Pellissippi State also will offer boosters of Pfizer for those who had their second dose of Pfizer or Moderna vaccines at least eight months ago. Please bring your original vaccine card.
The U.S. Centers for Disease Control and Prevention recommends that moderately to severely immunocompromised people receive an additional dose of COVID-19 vaccine, as outlined in this Aug. 18 media statement. This includes people who have:
Active treatment for solid tumor and hematologic malignancies
Receipt of solid-organ transplant and taking immunosuppressive therapy
Receipt of CAR-T-cell or hematopoietic stem cell transplant (within 2 years of transplantation or taking immunosuppression therapy)
Moderate or severe primary immunodeficiency (e.g., DiGeorge syndrome, Wiskott-Aldrich syndrome)
Advanced or untreated HIV infection
Active treatment with high-dose corticosteroids (i.e., ≥20mg prednisone or equivalent per day), alkylating agents, antimetabolites, transplant-related immunosuppressive drugs, cancer chemotherapeutic agents classified as severely immunosuppressive, tumor-necrosis (TNF) blockers, and other biologic agents that are immunosuppressive or immunomodulatory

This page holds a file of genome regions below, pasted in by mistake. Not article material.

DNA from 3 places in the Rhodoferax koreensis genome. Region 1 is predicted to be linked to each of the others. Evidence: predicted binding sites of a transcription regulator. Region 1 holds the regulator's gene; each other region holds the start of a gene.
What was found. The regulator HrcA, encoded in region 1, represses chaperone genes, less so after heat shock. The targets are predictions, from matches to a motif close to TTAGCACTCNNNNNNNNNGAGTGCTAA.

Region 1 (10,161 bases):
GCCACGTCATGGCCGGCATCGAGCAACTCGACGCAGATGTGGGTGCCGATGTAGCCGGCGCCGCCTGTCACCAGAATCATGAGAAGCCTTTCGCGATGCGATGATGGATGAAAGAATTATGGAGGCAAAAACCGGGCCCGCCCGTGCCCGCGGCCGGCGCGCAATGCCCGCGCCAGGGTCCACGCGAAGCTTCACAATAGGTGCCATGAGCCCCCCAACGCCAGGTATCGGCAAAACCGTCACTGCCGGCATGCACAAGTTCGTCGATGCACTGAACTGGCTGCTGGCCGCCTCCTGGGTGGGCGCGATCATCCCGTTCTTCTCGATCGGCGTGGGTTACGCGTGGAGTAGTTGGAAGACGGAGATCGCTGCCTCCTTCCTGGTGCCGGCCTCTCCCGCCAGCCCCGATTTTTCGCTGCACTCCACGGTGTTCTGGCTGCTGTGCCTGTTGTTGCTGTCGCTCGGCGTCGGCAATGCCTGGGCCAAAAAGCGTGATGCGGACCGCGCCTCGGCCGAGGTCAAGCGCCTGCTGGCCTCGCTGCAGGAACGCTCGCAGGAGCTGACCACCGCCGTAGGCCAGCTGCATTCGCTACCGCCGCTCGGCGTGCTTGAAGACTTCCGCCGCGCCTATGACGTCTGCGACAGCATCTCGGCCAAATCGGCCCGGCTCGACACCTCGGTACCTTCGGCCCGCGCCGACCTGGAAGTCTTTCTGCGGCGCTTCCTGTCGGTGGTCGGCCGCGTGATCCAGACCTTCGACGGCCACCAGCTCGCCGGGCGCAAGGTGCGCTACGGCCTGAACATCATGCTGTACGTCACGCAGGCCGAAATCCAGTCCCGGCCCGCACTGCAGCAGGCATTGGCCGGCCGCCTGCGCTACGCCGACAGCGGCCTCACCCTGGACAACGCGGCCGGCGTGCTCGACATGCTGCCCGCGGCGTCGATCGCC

Pellissippi State is working with the nonprofit Faith Leaders Initiative and New Directions Healthcare to offer the Vaccinate and Educate Fair for the community. Education stations will provide information about COVID-19 including handouts explaining what the COVID-19 virus is, how vaccines work to combat it and why common myths about COVID-19 and vaccinations are untrue. Free popcorn, cotton candy and snow cones will be available for the entire family.